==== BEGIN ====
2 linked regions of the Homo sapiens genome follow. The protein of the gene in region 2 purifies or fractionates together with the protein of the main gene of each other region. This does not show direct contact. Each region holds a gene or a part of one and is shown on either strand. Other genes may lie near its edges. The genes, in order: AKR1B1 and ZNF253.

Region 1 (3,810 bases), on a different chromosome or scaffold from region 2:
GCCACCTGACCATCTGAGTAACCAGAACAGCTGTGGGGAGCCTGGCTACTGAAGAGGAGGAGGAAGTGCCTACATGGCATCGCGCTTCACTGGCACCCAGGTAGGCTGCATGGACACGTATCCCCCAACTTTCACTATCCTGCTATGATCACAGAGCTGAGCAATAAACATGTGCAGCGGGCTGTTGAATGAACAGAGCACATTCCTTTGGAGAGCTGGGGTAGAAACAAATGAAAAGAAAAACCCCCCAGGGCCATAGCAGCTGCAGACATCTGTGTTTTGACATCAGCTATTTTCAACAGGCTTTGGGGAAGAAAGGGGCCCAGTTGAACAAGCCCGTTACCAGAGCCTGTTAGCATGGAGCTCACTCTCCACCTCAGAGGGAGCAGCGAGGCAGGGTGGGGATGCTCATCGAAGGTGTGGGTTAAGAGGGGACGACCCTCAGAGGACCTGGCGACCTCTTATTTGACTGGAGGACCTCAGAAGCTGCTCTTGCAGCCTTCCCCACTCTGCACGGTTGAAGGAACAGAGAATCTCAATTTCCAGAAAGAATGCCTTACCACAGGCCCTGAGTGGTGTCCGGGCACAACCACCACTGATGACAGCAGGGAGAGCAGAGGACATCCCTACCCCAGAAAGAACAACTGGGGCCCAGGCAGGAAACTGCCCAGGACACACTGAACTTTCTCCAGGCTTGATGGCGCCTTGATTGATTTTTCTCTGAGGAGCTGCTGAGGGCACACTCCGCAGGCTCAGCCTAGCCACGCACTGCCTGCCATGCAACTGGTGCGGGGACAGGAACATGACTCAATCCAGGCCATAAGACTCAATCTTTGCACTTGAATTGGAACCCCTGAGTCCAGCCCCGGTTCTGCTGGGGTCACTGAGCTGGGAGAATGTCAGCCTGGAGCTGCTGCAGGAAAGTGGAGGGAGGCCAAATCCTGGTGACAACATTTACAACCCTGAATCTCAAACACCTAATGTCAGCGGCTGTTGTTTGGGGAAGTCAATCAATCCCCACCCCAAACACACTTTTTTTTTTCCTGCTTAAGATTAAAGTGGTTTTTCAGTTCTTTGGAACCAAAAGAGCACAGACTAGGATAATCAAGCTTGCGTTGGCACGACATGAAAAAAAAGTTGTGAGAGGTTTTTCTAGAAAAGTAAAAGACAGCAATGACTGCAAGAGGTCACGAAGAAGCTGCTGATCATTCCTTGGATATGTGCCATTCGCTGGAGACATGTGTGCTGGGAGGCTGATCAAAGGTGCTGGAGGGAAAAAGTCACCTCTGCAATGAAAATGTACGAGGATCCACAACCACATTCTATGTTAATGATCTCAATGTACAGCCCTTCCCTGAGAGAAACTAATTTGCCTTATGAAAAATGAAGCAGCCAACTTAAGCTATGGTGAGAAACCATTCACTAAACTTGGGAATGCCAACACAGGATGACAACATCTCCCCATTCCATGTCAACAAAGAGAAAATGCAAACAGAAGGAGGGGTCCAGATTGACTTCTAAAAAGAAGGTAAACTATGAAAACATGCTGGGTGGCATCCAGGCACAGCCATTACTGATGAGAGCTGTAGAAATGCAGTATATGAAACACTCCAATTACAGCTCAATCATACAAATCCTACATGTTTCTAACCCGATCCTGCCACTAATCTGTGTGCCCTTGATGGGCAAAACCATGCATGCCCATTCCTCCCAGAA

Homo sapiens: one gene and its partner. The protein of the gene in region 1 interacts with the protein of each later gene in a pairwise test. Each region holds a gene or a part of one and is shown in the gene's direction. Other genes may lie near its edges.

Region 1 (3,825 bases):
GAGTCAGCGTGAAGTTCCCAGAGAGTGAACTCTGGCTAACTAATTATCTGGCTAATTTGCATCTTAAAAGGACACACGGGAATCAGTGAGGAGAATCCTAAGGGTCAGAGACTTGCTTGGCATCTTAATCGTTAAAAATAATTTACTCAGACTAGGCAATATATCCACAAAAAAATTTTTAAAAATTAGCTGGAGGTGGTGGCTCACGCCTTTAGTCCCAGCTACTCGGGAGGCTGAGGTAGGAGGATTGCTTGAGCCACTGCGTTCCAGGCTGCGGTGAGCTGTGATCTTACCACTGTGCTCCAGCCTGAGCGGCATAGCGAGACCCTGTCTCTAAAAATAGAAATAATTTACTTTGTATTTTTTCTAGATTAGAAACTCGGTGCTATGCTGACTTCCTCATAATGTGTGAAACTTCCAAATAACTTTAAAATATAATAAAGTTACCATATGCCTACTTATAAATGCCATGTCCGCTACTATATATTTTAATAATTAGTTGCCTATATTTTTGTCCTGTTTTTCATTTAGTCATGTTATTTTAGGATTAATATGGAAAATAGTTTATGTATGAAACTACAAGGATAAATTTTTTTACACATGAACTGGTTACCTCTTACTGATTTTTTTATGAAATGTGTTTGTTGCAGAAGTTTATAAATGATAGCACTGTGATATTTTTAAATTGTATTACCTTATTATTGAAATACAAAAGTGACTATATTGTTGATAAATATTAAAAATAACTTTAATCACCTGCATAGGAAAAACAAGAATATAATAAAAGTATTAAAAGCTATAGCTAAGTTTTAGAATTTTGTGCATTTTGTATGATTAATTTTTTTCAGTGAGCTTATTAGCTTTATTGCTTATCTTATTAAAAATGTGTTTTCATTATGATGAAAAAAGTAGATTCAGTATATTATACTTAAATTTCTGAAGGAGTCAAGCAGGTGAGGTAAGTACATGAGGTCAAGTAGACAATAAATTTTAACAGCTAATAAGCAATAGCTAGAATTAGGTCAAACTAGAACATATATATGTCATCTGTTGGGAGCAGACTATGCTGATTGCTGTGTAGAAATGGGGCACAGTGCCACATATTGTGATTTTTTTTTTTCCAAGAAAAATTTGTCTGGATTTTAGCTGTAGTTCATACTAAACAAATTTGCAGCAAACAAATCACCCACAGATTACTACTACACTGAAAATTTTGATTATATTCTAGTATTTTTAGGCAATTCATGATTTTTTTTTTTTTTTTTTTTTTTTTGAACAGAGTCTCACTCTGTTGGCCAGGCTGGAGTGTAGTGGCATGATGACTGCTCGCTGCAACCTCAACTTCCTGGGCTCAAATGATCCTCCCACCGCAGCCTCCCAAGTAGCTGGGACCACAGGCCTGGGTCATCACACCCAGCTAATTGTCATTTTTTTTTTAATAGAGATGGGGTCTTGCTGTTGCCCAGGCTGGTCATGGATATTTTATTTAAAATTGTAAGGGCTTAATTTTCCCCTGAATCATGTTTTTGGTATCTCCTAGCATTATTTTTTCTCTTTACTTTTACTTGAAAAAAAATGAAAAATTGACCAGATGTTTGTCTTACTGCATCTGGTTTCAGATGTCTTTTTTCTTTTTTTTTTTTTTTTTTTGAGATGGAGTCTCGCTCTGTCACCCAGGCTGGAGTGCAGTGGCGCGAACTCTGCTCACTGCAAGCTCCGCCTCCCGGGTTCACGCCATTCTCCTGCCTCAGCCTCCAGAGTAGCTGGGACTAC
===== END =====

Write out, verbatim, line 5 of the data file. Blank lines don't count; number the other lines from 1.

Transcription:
Region 1 (3,825 bases):